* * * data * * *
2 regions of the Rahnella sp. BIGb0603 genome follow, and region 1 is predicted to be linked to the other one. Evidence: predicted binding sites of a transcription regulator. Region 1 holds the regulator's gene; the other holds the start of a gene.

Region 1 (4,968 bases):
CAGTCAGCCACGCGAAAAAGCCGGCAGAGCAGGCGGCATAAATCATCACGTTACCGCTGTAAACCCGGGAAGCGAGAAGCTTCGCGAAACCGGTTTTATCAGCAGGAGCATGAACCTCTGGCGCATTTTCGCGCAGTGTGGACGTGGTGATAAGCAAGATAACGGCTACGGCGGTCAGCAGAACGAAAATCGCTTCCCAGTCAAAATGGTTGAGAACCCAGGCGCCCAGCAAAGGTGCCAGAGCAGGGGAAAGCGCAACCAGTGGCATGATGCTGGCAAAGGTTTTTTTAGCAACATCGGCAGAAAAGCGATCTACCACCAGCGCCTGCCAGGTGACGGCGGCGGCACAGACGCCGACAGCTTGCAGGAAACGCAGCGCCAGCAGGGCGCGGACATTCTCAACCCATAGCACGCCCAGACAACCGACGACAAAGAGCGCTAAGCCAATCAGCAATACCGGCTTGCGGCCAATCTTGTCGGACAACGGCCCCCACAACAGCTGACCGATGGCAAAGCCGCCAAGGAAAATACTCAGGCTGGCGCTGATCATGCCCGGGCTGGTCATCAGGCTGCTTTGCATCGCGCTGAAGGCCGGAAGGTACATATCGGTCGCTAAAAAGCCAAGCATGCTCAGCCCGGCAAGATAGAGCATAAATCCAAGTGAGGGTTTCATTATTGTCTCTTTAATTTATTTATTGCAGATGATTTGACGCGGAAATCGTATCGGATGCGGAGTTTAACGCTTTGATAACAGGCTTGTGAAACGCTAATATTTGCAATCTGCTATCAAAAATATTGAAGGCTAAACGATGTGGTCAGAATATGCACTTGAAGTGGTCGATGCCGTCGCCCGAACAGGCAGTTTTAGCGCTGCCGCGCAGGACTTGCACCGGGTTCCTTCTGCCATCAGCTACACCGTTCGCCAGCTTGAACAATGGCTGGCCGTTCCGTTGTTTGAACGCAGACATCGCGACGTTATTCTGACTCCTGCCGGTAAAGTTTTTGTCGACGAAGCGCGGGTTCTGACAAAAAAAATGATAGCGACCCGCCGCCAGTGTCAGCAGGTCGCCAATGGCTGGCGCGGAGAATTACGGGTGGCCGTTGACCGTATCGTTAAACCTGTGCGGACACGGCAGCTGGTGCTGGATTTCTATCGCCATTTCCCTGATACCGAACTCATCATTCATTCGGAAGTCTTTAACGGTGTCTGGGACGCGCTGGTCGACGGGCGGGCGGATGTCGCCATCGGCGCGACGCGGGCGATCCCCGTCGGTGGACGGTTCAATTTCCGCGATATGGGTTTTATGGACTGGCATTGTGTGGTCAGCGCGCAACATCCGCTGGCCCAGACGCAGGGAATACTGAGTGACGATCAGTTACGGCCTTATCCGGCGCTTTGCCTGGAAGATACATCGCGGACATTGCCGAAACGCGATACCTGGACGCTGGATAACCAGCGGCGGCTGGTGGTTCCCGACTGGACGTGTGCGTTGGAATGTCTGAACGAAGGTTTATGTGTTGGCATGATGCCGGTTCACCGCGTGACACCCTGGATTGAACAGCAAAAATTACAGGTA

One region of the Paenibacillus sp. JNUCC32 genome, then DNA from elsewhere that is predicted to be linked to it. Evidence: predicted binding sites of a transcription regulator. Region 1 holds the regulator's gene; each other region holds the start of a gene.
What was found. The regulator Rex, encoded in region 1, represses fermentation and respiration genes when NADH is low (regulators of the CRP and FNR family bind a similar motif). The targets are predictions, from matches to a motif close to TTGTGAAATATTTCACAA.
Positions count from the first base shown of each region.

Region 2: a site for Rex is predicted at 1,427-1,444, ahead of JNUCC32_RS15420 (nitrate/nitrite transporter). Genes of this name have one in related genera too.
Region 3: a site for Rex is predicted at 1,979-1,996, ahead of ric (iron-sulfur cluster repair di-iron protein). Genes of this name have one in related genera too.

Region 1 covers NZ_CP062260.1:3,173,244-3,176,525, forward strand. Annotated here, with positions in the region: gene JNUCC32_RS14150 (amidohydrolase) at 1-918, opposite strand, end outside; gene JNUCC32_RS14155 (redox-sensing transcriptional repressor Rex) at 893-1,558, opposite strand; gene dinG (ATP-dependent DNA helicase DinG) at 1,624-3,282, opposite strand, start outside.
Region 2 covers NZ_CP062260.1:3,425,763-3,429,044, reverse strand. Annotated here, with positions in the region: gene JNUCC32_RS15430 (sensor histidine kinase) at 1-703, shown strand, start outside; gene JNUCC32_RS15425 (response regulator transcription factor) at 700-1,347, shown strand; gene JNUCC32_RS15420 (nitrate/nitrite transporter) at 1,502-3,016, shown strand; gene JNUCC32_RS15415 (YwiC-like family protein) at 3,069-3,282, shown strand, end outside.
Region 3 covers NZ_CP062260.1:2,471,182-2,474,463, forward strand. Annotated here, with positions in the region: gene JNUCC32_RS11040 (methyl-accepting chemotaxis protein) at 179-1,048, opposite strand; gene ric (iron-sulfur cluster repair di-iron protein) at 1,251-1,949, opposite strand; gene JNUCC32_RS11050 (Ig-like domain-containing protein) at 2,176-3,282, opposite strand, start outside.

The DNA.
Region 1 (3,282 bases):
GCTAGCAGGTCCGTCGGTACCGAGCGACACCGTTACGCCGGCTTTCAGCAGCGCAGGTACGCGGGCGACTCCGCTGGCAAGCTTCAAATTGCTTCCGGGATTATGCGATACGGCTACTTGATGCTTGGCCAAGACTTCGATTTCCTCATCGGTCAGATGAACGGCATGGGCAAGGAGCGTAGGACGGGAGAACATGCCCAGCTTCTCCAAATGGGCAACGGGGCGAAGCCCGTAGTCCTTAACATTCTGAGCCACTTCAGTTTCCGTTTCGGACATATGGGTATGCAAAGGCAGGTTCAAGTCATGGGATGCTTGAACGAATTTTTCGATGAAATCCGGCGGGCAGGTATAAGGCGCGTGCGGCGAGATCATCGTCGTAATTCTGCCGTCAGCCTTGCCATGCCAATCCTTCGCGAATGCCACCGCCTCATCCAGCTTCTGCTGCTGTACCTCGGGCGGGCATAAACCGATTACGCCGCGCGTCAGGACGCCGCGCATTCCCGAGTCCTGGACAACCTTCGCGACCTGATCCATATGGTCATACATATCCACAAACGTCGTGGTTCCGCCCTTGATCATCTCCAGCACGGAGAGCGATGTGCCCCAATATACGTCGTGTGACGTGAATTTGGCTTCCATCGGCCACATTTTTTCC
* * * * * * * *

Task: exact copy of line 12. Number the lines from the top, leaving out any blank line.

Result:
The DNA.